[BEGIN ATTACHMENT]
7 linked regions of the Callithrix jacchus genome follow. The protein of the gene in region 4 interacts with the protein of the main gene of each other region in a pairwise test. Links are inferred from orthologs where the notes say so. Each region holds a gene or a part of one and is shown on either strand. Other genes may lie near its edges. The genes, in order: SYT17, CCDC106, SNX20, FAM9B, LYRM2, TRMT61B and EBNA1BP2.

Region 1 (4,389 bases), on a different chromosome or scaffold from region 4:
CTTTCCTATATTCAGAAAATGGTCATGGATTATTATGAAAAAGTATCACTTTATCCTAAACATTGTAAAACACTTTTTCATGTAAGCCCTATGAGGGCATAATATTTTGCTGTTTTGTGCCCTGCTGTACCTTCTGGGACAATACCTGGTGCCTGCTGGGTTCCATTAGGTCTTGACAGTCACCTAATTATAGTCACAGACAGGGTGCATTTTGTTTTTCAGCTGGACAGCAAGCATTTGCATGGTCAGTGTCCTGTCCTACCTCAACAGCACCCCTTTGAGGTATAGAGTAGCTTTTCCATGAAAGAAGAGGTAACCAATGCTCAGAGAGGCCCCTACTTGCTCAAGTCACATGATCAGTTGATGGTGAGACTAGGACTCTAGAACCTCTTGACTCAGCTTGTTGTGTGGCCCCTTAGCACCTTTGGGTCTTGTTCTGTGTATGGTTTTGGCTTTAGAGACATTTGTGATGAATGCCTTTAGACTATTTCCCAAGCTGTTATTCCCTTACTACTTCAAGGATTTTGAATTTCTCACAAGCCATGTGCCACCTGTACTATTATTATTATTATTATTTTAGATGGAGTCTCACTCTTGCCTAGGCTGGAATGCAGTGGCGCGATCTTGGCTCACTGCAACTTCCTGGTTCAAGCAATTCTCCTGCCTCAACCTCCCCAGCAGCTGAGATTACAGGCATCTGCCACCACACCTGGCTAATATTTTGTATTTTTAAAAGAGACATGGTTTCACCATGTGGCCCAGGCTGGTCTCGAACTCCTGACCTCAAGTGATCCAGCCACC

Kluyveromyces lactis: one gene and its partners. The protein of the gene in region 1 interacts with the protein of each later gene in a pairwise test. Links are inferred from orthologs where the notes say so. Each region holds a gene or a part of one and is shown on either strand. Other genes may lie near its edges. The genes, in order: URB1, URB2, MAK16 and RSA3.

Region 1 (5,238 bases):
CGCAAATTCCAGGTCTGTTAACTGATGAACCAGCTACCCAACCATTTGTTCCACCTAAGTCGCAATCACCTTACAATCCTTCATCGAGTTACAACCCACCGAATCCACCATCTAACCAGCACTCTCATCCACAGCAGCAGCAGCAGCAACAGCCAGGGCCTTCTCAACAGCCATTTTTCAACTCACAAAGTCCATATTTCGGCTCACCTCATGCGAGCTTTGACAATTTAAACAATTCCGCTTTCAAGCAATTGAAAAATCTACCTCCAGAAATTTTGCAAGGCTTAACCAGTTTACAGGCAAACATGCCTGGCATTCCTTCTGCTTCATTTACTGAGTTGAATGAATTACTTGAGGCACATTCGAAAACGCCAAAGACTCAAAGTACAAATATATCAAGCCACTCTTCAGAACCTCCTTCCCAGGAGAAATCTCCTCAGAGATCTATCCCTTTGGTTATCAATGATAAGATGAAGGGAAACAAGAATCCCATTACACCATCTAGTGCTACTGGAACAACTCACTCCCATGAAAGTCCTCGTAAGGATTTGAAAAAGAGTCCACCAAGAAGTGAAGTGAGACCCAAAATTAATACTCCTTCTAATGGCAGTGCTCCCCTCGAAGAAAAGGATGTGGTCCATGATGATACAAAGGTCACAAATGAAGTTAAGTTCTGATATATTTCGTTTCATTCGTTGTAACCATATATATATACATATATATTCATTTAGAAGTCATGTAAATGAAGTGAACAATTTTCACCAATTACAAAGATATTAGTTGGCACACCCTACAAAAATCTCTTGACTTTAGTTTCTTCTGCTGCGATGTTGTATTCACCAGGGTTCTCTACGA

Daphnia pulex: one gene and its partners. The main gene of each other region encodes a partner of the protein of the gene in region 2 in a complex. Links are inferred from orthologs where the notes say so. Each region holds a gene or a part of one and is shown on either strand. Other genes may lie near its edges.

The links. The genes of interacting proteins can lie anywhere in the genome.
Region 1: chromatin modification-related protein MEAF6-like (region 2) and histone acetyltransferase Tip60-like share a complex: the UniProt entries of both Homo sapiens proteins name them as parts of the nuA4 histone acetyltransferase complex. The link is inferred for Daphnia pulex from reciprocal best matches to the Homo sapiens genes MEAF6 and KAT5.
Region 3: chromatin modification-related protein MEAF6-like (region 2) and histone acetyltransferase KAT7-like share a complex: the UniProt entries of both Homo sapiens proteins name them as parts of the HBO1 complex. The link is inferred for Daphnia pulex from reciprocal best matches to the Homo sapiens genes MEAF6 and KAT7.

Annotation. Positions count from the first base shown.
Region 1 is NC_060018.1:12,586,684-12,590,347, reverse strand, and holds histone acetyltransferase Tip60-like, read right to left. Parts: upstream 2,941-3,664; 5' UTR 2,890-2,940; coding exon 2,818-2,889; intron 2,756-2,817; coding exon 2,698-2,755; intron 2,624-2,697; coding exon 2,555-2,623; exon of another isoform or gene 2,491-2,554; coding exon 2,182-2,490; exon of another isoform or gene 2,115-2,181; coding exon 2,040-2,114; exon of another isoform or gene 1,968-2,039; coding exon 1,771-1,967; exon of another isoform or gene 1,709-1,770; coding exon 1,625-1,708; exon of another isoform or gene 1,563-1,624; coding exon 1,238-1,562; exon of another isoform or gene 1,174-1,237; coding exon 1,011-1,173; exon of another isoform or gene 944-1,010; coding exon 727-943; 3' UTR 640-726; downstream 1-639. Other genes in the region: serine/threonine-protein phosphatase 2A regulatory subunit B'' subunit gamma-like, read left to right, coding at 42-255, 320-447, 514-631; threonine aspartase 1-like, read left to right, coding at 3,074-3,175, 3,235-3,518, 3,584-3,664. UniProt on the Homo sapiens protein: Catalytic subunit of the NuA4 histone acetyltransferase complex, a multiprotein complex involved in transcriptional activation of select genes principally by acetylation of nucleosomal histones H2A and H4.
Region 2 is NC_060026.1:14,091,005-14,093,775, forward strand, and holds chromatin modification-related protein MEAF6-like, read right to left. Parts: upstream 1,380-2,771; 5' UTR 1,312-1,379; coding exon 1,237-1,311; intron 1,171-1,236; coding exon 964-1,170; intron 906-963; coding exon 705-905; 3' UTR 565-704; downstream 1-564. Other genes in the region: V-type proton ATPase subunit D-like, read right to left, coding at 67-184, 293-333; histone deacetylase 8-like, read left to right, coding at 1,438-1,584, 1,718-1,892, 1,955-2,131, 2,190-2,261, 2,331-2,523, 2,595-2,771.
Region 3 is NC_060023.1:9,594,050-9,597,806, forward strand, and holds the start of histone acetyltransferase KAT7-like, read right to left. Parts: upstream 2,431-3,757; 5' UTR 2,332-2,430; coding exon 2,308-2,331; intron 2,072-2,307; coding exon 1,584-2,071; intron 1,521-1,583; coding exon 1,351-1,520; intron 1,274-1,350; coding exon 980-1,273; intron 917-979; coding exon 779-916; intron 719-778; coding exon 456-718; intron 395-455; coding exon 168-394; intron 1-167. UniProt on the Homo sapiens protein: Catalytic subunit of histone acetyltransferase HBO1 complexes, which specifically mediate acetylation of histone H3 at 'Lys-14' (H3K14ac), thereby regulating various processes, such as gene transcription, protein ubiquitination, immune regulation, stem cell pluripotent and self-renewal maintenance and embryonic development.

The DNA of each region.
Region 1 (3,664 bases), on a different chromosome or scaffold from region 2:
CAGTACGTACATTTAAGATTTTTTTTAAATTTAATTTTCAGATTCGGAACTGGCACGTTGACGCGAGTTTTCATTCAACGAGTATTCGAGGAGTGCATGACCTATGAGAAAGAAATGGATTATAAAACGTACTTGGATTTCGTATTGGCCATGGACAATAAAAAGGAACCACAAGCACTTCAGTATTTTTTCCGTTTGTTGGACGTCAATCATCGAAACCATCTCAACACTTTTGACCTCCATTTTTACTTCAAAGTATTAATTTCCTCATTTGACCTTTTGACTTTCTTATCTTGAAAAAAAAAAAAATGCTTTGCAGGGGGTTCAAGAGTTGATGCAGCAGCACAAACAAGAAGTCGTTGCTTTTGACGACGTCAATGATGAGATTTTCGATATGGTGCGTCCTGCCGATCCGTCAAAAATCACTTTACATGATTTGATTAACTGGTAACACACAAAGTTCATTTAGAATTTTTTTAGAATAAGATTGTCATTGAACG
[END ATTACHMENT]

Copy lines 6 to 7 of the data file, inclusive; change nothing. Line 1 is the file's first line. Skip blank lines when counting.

CGCAAATTCCAGGTCTGTTAACTGATGAACCAGCTACCCAACCATTTGTTCCACCTAAGTCGCAATCACCTTACAATCCTTCATCGAGTTACAACCCACCGAATCCACCATCTAACCAGCACTCTCATCCACAGCAGCAGCAGCAGCAACAGCCAGGGCCTTCTCAACAGCCATTTTTCAACTCACAAAGTCCATATTTCGGCTCACCTCATGCGAGCTTTGACAATTTAAACAATTCCGCTTTCAAGCAATTGAAAAATCTACCTCCAGAAATTTTGCAAGGCTTAACCAGTTTACAGGCAAACATGCCTGGCATTCCTTCTGCTTCATTTACTGAGTTGAATGAATTACTTGAGGCACATTCGAAAACGCCAAAGACTCAAAGTACAAATATATCAAGCCACTCTTCAGAACCTCCTTCCCAGGAGAAATCTCCTCAGAGATCTATCCCTTTGGTTATCAATGATAAGATGAAGGGAAACAAGAATCCCATTACACCATCTAGTGCTACTGGAACAACTCACTCCCATGAAAGTCCTCGTAAGGATTTGAAAAAGAGTCCACCAAGAAGTGAAGTGAGACCCAAAATTAATACTCCTTCTAATGGCAGTGCTCCCCTCGAAGAAAAGGATGTGGTCCATGATGATACAAAGGTCACAAATGAAGTTAAGTTCTGATATATTTCGTTTCATTCGTTGTAACCATATATATATACATATATATTCATTTAGAAGTCATGTAAATGAAGTGAACAATTTTCACCAATTACAAAGATATTAGTTGGCACACCCTACAAAAATCTCTTGACTTTAGTTTCTTCTGCTGCGATGTTGTATTCACCAGGGTTCTCTACGA

Daphnia pulex: one gene and its partners. The main gene of each other region encodes a partner of the protein of the gene in region 2 in a complex. Links are inferred from orthologs where the notes say so. Each region holds a gene or a part of one and is shown on either strand. Other genes may lie near its edges.